Stars are sooo last-century. These were the “stars” in nine of the year’s 10 top grossers: Daniel Radcliffe, Shia LaBeouf, Kristin Stewart, Bradley Cooper, Vin Diesel, Larry the Cable Guy, James Franco, Chris Hemsworth and Chris Evans. Not a lot of old-time marquee wattage there. Indeed, of the 20 highest earners at domestic theaters, only Johnny Depp’s Pirates of the Caribbean 4 could be considered a star vehicle. (Tom Cruise, with Mission: Impossible 4, and Robert Downey, Jr., with his Sherlock Holmes sequel, will crash into the top 10 when 2012 revenue is included.) The fans bases of some reliable money-earners evaporated: Jack & Jill was the first “Adam Sandler comedy” of this century (ignoring outside projects like Punch-Drunk Love and Spanglish) to take in less than $100 million. Even when stars teamed up — Tom Hanks and Julia Roberts in Larry Crowne, Vince Vaughn and Kevin James in The Dilemma — audiences stayed away, perhaps figuring they could ignore two stars with one negative decision.
Cartoons are cratering. Animated features have been box-office magnets since Walt Disney released Snow White and the Seven Dwarfs in 1937. In the past decade or so, Pixar, DreamWorks and Fox’s Blue Sky Studios made hit after hit. Has animation entered its after-hit phase? Consider that, in 2010, five of the top 10 grossers were cartoons; in 2011, just one, Cars 2 — and that was the first Pixar feature since 1998 not to hit the $200-million domestic mark. The $60-plus million earned by Happy Feet Two was less than a third of what its 2006 predecessor took in, leading to layoffs of 600 or the 700 employees of the Australian company that produced the animation. Big-studio animated features, which cost between $80 million and $250 million to produce, are a smart bet only if they reap giant rewards, and that didn’t happen this year. Disney’s Gnomeo and Juliet cost more than a quarter-billion dollars to produce but couldn’t reach $100 million domestic. Need three more words to sum up animation’s quandary? Mars Needs Moms.
What American movie studios needs is a new source of revenue. They found a good chunk of it abroad; foreign markets now account for about 60% of total theatrical revenue. Their money is as good as ours, even in Euros, and even if it means that the U.S. is now outsourcing its movie audience. The billions in China and India are inching up to the middle class and seeing more pictures. Better yet, for the bean-counters, they’re seeing Hollywood pictures. Check out the familiar titles on Box Office Mojo’s list of the 10 top-grossing movies, worldwide:
- Harry Potter and the Deathly Hallows Part 2, $1,328.1 million
- Transformers: Dark of the Moon, $1,123.7 million
- Pirates of the Caribbean: On Stranger Tides, $1,043.9 million
- Kung Fu Panda 2, $665.7 million
- The Twilight Saga: Breaking Dawn Part 1, $657.7 million
- Fast Five, $626.1 million
- The Hangover Part II, $581.5 million
- The Smurfs, $562.5 million
- Cars 2, $559.9 million
- Rio, $484.6 million
Note that four of the worldwide winners were animated features. That’s why there will be a fourth Ice Age next July, and might be a second Adventures of Tintin. The CGI adaptation of Hergé’s comic-book classics had grossed a middling $63.7 million in North America as of Wednesday, but has earned a Tintinastic $269 million abroad; producer Peter Jackson may make good on his plan to direct a sequel. The Smurfs, based on another European book franchise, pulled in nearly three times as much abroad ($420 million) as it did in North America ($142.6 million). Kung Fu Panda 2 two tripled its domestic gross in foreign climes, and Cars 2 nearly doubled its stateside take.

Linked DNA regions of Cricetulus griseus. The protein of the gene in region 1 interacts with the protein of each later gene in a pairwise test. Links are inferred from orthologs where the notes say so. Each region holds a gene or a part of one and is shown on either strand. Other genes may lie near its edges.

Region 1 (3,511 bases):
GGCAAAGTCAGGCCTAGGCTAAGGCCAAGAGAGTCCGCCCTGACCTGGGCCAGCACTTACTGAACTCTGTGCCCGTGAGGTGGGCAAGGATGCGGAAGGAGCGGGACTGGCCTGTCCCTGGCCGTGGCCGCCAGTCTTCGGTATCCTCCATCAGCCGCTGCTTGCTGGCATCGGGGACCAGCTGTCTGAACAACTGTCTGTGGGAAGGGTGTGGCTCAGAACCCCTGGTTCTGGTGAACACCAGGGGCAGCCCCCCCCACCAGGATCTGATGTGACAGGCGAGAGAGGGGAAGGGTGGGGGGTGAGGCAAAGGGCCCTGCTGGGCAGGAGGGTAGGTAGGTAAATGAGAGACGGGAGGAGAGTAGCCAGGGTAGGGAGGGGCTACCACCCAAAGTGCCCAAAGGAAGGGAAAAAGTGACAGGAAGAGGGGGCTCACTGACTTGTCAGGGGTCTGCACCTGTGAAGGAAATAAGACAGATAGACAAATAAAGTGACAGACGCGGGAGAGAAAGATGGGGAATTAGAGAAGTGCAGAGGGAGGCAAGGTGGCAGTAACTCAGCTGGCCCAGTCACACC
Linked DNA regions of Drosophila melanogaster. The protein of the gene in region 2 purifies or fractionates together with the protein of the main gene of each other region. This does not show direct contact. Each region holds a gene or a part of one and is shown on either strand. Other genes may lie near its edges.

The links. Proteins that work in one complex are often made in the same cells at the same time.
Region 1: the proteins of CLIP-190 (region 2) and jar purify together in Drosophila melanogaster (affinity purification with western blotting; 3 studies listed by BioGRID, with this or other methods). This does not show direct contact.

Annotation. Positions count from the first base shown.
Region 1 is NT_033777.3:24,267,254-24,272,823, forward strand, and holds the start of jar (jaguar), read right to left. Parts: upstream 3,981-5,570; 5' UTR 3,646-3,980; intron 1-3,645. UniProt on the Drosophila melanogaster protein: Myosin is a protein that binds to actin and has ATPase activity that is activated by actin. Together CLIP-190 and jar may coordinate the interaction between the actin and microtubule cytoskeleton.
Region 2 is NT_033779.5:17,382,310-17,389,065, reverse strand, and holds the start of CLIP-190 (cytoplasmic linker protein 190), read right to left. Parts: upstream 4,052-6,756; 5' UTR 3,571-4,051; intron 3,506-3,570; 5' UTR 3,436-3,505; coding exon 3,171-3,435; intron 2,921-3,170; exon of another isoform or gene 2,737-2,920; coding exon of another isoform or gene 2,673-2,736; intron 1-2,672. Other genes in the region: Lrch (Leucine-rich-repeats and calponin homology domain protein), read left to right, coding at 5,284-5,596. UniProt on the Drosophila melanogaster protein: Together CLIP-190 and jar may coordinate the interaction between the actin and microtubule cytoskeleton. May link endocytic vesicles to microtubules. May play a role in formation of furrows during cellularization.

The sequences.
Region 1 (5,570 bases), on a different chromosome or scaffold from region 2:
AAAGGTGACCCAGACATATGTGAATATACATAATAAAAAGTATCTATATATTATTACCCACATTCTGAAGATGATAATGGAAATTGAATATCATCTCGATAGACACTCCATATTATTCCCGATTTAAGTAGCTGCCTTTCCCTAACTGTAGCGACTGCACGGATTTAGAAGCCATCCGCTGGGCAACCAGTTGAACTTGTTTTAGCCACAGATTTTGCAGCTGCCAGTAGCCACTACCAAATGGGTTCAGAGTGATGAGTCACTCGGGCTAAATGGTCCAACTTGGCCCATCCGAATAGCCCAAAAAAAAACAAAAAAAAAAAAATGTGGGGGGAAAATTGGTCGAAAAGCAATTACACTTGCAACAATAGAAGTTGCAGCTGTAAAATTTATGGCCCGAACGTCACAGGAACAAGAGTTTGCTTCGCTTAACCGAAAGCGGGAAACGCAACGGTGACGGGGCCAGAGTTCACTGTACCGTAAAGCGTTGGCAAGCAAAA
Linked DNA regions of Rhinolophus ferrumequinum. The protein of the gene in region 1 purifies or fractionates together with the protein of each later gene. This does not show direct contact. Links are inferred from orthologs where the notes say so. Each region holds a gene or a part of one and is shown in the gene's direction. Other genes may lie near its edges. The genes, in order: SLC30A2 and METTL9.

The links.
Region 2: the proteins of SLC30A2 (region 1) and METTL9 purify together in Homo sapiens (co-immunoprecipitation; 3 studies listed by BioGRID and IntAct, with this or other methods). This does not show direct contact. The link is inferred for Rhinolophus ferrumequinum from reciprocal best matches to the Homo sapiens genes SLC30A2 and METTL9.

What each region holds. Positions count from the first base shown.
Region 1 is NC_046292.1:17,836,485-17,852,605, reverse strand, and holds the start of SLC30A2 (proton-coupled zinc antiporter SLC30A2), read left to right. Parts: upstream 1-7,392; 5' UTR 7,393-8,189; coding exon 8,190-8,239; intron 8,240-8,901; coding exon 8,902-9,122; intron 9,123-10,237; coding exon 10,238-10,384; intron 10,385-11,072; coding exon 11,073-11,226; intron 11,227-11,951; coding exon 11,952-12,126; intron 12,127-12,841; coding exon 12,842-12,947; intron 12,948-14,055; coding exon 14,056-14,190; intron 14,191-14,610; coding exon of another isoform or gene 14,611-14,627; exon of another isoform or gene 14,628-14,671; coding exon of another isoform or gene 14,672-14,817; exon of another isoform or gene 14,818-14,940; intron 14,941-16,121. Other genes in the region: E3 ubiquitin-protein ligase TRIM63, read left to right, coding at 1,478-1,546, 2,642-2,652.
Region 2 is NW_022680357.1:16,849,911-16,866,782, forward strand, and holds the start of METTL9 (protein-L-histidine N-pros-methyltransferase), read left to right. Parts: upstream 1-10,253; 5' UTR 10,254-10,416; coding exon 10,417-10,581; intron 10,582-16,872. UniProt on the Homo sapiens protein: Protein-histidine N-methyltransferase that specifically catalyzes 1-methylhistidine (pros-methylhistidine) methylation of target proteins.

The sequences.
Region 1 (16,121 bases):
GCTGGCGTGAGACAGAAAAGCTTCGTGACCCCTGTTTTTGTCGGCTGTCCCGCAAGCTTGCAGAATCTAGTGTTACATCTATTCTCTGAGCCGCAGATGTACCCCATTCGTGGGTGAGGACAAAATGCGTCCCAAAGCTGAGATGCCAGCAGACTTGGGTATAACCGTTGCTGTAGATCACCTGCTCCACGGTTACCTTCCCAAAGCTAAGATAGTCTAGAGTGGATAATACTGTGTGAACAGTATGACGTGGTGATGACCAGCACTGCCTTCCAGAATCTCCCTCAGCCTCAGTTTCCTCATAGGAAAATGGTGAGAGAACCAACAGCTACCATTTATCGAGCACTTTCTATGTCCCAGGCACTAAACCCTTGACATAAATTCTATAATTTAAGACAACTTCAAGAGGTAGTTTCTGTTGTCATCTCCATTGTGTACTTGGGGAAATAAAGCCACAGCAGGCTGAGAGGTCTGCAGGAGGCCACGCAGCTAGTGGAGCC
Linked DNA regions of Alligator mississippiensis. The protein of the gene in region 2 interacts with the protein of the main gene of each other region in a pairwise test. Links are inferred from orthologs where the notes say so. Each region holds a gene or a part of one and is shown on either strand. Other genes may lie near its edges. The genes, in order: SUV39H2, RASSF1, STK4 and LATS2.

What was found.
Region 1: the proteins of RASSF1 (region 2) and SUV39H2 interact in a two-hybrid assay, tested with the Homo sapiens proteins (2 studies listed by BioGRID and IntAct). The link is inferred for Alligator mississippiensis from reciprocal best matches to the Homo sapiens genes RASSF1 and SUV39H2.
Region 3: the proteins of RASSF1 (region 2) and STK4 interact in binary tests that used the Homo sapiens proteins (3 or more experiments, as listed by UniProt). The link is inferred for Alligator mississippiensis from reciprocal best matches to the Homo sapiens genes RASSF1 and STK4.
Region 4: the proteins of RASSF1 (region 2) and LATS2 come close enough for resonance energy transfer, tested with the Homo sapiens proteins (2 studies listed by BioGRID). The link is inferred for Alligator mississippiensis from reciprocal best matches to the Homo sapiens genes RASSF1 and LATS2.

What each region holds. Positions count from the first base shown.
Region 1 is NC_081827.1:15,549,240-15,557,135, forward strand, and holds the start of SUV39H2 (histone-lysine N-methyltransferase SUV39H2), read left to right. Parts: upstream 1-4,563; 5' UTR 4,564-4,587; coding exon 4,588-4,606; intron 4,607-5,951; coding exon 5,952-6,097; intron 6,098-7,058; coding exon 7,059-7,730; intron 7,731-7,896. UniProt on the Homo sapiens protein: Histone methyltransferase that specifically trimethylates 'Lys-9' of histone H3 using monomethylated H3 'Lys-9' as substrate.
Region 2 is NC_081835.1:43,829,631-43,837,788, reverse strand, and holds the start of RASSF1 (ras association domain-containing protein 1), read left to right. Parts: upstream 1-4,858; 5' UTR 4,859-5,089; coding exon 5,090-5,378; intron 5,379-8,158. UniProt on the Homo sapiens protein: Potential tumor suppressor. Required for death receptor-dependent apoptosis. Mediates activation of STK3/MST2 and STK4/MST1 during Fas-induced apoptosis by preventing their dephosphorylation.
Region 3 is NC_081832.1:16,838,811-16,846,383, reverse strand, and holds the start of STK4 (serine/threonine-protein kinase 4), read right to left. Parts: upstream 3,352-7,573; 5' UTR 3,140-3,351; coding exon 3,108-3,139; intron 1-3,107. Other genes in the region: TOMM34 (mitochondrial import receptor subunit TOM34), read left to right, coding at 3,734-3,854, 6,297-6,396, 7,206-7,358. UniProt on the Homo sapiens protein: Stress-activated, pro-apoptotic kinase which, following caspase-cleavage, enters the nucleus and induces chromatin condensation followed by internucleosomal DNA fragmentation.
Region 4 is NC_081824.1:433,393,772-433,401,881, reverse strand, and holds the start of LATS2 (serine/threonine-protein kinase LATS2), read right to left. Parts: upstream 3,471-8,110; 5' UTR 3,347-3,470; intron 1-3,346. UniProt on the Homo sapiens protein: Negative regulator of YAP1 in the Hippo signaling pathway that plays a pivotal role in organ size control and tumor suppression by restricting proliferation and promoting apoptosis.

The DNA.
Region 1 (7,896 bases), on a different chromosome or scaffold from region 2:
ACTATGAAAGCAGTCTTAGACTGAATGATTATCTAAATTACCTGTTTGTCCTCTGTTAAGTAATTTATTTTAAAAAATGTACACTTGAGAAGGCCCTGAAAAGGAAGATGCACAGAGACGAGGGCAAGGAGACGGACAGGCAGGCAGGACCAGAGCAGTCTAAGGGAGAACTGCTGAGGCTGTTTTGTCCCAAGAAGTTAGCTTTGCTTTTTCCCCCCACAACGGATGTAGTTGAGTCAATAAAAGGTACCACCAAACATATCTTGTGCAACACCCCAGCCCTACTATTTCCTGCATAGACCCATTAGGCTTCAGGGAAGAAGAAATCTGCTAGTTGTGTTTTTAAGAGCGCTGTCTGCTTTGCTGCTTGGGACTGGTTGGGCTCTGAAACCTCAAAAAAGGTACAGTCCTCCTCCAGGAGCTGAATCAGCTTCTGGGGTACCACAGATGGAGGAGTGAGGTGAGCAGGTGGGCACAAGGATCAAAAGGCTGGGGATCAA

Do foreigners ever go to their own movies? The good news is: Yes. The bad news: local megahits seem to be broad comedies of the Sandler stripe. Intouchables (Untouchables), pairing a stuffy Frenchman with a crafty-innocent African, has been No. 1 at the French box office for nine weeks straight, grossing more than $150 million — three times Tintin’s impressive total. The year’s No. 2 film in France was another odd-couple comedy, Nothing to Declare, which earned $75 million. In Spain, 24 of the year’s top 25 hits were financed by Hollywood, but the No. 1 film was home-grown: Torrente 4, latest in a raucous comedy detective series written and directed by its star, Santiago Segura.
Eyyvah Eyvah 2 was at the top of the pops in Turkey; this sequel to a comedy about a portly clarinet player and his blond fiancée earned $20.5 million, nearly twice any other film released in Turkey last year (Pirates 4 did $7.1 million). The biggest local hit in Germany was the family comedy Kokowääh (Deutschland baby-talk for coq au vin), a showcase for its writer, director and leading man Til Schweiger, as a playboy who finds he has an eight-year-old child (Schweiger’s own daughter Emma). If you wondered why Schweiger was the one foreign-language actor included in the “all-star” cast of Hollywood’s New Year’s Eve, wonder no more.
The Brits speak our language, sort of, but even their moviegoers need local heroes, or antiheroes. The year’s third highest-grossing film in the U.K., at $71.2 million, was The Inbetweeners Movie, a spinoff of the popular TV show (aired here on BBC America) about four young layabouts. A blogger’s review of the film on the Internet Movie Database says it all: “If your a fan of p*ss, puke, small c*cks and of course The Inbetweeners [TV series], you’re going to love this.”
Sounds like just the thing for a blockbuster Hollywood remake. Might the industry find its happy ending in The Inbetweeners Go to America? They could pair up with the Bridesmaids.
LIST: The All-TIME 100 Movies